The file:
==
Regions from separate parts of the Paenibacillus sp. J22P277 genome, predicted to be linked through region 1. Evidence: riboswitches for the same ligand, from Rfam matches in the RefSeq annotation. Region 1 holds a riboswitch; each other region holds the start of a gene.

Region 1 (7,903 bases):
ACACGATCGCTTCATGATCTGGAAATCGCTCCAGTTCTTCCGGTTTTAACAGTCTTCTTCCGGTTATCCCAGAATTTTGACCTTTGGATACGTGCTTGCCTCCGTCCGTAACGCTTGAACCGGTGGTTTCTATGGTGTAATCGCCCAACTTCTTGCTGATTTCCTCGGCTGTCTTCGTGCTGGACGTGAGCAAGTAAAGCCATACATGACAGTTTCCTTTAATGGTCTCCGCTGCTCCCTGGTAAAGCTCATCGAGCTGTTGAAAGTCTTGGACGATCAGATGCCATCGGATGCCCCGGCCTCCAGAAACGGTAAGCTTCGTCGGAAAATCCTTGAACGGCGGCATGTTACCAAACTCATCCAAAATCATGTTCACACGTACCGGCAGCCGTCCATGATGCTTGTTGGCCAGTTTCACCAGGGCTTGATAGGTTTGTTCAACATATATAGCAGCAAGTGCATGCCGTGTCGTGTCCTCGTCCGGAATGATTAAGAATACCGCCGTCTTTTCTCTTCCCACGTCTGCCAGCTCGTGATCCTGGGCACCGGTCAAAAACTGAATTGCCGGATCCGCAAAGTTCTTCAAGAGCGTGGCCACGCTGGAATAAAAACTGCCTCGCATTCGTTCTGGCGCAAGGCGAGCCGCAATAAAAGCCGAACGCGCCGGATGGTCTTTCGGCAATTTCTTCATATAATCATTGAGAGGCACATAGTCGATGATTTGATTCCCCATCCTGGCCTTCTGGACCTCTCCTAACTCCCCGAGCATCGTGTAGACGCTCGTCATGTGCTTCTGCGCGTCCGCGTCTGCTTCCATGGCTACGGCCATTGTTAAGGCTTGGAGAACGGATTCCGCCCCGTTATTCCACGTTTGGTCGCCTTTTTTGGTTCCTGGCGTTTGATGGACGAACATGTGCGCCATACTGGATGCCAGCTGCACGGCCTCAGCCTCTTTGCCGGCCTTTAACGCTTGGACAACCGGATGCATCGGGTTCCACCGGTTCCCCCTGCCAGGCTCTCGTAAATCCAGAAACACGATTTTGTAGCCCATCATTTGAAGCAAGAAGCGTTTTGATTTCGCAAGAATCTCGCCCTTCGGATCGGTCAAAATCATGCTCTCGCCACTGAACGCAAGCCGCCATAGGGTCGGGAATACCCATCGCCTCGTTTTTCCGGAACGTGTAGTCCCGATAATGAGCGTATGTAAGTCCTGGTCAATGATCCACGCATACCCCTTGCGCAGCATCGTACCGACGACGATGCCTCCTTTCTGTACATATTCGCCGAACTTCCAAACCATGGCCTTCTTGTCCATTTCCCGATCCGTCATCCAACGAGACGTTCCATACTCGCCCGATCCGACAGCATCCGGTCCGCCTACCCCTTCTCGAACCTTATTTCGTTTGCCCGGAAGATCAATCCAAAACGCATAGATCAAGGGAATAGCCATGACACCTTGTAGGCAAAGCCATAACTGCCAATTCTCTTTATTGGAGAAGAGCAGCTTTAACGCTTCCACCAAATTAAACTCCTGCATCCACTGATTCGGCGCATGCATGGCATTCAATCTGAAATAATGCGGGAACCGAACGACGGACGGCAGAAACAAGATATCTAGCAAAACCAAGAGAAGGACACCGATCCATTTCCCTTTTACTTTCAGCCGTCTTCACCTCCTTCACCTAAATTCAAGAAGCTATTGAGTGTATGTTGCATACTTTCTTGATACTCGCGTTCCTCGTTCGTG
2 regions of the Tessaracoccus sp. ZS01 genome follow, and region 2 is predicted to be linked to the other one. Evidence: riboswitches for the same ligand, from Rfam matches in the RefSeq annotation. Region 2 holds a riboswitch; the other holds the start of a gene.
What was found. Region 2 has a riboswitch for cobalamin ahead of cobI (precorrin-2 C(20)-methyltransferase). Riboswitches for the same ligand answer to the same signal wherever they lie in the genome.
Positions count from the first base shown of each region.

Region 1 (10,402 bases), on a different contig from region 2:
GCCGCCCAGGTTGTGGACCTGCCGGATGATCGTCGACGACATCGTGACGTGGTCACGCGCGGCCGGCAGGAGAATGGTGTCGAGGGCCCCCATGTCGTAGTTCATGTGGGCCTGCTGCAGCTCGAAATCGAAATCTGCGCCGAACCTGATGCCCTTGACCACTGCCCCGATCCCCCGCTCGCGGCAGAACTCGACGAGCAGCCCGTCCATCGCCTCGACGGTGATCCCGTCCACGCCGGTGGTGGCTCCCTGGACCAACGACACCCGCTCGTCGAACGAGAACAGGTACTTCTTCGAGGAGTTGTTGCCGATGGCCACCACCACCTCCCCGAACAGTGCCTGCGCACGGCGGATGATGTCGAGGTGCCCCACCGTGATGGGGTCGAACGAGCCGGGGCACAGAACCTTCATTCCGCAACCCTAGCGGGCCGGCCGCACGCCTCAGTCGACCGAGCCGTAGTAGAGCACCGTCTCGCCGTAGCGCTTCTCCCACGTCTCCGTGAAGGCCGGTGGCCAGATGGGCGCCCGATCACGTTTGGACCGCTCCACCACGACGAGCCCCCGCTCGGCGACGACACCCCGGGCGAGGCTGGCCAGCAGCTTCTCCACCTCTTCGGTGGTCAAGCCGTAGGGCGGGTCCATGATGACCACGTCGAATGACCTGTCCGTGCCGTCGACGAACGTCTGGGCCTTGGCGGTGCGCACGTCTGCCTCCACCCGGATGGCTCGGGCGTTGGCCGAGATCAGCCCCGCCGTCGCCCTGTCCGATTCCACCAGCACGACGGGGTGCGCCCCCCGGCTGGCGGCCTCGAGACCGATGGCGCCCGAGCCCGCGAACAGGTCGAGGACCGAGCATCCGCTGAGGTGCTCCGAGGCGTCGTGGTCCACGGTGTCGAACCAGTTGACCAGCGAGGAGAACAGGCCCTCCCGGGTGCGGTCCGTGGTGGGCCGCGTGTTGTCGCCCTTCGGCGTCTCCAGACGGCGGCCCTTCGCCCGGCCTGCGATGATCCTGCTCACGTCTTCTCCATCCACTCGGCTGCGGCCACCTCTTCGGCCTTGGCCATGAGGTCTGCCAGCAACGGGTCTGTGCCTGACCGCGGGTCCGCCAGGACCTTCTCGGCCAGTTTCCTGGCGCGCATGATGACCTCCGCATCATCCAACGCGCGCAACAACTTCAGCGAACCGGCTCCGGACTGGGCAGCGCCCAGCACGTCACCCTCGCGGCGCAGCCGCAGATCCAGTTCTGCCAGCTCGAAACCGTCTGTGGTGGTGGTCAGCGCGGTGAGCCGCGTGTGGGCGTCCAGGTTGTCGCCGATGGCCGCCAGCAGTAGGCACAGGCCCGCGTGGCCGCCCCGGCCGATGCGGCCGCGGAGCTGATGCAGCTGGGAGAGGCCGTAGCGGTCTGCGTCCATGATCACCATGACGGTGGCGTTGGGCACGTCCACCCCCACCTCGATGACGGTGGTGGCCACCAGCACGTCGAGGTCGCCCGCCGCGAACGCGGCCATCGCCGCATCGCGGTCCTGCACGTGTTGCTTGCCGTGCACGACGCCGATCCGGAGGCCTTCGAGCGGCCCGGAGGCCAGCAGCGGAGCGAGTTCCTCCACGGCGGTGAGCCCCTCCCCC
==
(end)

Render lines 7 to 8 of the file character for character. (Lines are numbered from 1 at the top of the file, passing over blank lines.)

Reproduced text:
Region 1 (10,402 bases), on a different contig from region 2:
GCCGCCCAGGTTGTGGACCTGCCGGATGATCGTCGACGACATCGTGACGTGGTCACGCGCGGCCGGCAGGAGAATGGTGTCGAGGGCCCCCATGTCGTAGTTCATGTGGGCCTGCTGCAGCTCGAAATCGAAATCTGCGCCGAACCTGATGCCCTTGACCACTGCCCCGATCCCCCGCTCGCGGCAGAACTCGACGAGCAGCCCGTCCATCGCCTCGACGGTGATCCCGTCCACGCCGGTGGTGGCTCCCTGGACCAACGACACCCGCTCGTCGAACGAGAACAGGTACTTCTTCGAGGAGTTGTTGCCGATGGCCACCACCACCTCCCCGAACAGTGCCTGCGCACGGCGGATGATGTCGAGGTGCCCCACCGTGATGGGGTCGAACGAGCCGGGGCACAGAACCTTCATTCCGCAACCCTAGCGGGCCGGCCGCACGCCTCAGTCGACCGAGCCGTAGTAGAGCACCGTCTCGCCGTAGCGCTTCTCCCACGTCTCCGTGAAGGCCGGTGGCCAGATGGGCGCCCGATCACGTTTGGACCGCTCCACCACGACGAGCCCCCGCTCGGCGACGACACCCCGGGCGAGGCTGGCCAGCAGCTTCTCCACCTCTTCGGTGGTCAAGCCGTAGGGCGGGTCCATGATGACCACGTCGAATGACCTGTCCGTGCCGTCGACGAACGTCTGGGCCTTGGCGGTGCGCACGTCTGCCTCCACCCGGATGGCTCGGGCGTTGGCCGAGATCAGCCCCGCCGTCGCCCTGTCCGATTCCACCAGCACGACGGGGTGCGCCCCCCGGCTGGCGGCCTCGAGACCGATGGCGCCCGAGCCCGCGAACAGGTCGAGGACCGAGCATCCGCTGAGGTGCTCCGAGGCGTCGTGGTCCACGGTGTCGAACCAGTTGACCAGCGAGGAGAACAGGCCCTCCCGGGTGCGGTCCGTGGTGGGCCGCGTGTTGTCGCCCTTCGGCGTCTCCAGACGGCGGCCCTTCGCCCGGCCTGCGATGATCCTGCTCACGTCTTCTCCATCCACTCGGCTGCGGCCACCTCTTCGGCCTTGGCCATGAGGTCTGCCAGCAACGGGTCTGTGCCTGACCGCGGGTCCGCCAGGACCTTCTCGGCCAGTTTCCTGGCGCGCATGATGACCTCCGCATCATCCAACGCGCGCAACAACTTCAGCGAACCGGCTCCGGACTGGGCAGCGCCCAGCACGTCACCCTCGCGGCGCAGCCGCAGATCCAGTTCTGCCAGCTCGAAACCGTCTGTGGTGGTGGTCAGCGCGGTGAGCCGCGTGTGGGCGTCCAGGTTGTCGCCGATGGCCGCCAGCAGTAGGCACAGGCCCGCGTGGCCGCCCCGGCCGATGCGGCCGCGGAGCTGATGCAGCTGGGAGAGGCCGTAGCGGTCTGCGTCCATGATCACCATGACGGTGGCGTTGGGCACGTCCACCCCCACCTCGATGACGGTGGTGGCCACCAGCACGTCGAGGTCGCCCGCCGCGAACGCGGCCATCGCCGCATCGCGGTCCTGCACGTGTTGCTTGCCGTGCACGACGCCGATCCGGAGGCCTTCGAGCGGCCCGGAGGCCAGCAGCGGAGCGAGTTCCTCCACGGCGGTGAGCCCCTCCCCC